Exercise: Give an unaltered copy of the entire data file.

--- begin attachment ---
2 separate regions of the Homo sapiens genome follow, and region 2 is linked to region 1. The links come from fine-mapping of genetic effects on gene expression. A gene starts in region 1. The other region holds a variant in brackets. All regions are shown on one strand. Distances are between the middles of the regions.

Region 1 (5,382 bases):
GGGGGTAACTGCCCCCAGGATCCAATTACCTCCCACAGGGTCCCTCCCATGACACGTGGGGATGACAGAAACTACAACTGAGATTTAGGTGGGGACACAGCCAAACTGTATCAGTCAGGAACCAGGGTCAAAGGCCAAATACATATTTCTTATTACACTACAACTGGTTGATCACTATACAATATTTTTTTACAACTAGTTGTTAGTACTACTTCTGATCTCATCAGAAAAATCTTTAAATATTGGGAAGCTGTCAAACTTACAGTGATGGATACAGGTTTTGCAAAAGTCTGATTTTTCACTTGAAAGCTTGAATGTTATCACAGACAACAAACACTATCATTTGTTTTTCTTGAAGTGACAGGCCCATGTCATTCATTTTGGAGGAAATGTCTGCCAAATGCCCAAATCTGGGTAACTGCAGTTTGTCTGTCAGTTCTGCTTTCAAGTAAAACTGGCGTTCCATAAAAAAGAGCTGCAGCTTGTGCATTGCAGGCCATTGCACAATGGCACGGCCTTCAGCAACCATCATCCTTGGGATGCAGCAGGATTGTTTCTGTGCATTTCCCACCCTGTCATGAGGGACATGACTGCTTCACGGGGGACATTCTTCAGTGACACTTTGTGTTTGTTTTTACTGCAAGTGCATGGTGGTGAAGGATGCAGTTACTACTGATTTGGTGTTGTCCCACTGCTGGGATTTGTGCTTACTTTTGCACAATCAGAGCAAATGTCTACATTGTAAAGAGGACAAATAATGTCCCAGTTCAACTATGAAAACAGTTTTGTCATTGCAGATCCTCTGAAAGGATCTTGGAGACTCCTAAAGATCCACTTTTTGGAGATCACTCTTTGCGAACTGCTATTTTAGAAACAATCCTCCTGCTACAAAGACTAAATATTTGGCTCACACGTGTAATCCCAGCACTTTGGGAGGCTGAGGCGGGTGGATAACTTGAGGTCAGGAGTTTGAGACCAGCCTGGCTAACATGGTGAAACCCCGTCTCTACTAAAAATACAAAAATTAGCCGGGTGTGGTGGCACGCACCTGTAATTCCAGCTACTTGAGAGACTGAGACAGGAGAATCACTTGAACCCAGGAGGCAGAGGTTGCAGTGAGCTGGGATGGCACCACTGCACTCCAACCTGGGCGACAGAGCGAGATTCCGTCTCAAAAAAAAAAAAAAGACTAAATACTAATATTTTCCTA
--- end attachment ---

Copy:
2 separate regions of the Homo sapiens genome follow, and region 2 is linked to region 1. The links come from fine-mapping of genetic effects on gene expression. A gene starts in region 1. The other region holds a variant in brackets. All regions are shown on one strand. Distances are between the middles of the regions.

Region 1 (5,382 bases):
GGGGGTAACTGCCCCCAGGATCCAATTACCTCCCACAGGGTCCCTCCCATGACACGTGGGGATGACAGAAACTACAACTGAGATTTAGGTGGGGACACAGCCAAACTGTATCAGTCAGGAACCAGGGTCAAAGGCCAAATACATATTTCTTATTACACTACAACTGGTTGATCACTATACAATATTTTTTTACAACTAGTTGTTAGTACTACTTCTGATCTCATCAGAAAAATCTTTAAATATTGGGAAGCTGTCAAACTTACAGTGATGGATACAGGTTTTGCAAAAGTCTGATTTTTCACTTGAAAGCTTGAATGTTATCACAGACAACAAACACTATCATTTGTTTTTCTTGAAGTGACAGGCCCATGTCATTCATTTTGGAGGAAATGTCTGCCAAATGCCCAAATCTGGGTAACTGCAGTTTGTCTGTCAGTTCTGCTTTCAAGTAAAACTGGCGTTCCATAAAAAAGAGCTGCAGCTTGTGCATTGCAGGCCATTGCACAATGGCACGGCCTTCAGCAACCATCATCCTTGGGATGCAGCAGGATTGTTTCTGTGCATTTCCCACCCTGTCATGAGGGACATGACTGCTTCACGGGGGACATTCTTCAGTGACACTTTGTGTTTGTTTTTACTGCAAGTGCATGGTGGTGAAGGATGCAGTTACTACTGATTTGGTGTTGTCCCACTGCTGGGATTTGTGCTTACTTTTGCACAATCAGAGCAAATGTCTACATTGTAAAGAGGACAAATAATGTCCCAGTTCAACTATGAAAACAGTTTTGTCATTGCAGATCCTCTGAAAGGATCTTGGAGACTCCTAAAGATCCACTTTTTGGAGATCACTCTTTGCGAACTGCTATTTTAGAAACAATCCTCCTGCTACAAAGACTAAATATTTGGCTCACACGTGTAATCCCAGCACTTTGGGAGGCTGAGGCGGGTGGATAACTTGAGGTCAGGAGTTTGAGACCAGCCTGGCTAACATGGTGAAACCCCGTCTCTACTAAAAATACAAAAATTAGCCGGGTGTGGTGGCACGCACCTGTAATTCCAGCTACTTGAGAGACTGAGACAGGAGAATCACTTGAACCCAGGAGGCAGAGGTTGCAGTGAGCTGGGATGGCACCACTGCACTCCAACCTGGGCGACAGAGCGAGATTCCGTCTCAAAAAAAAAAAAAAGACTAAATACTAATATTTTCCTA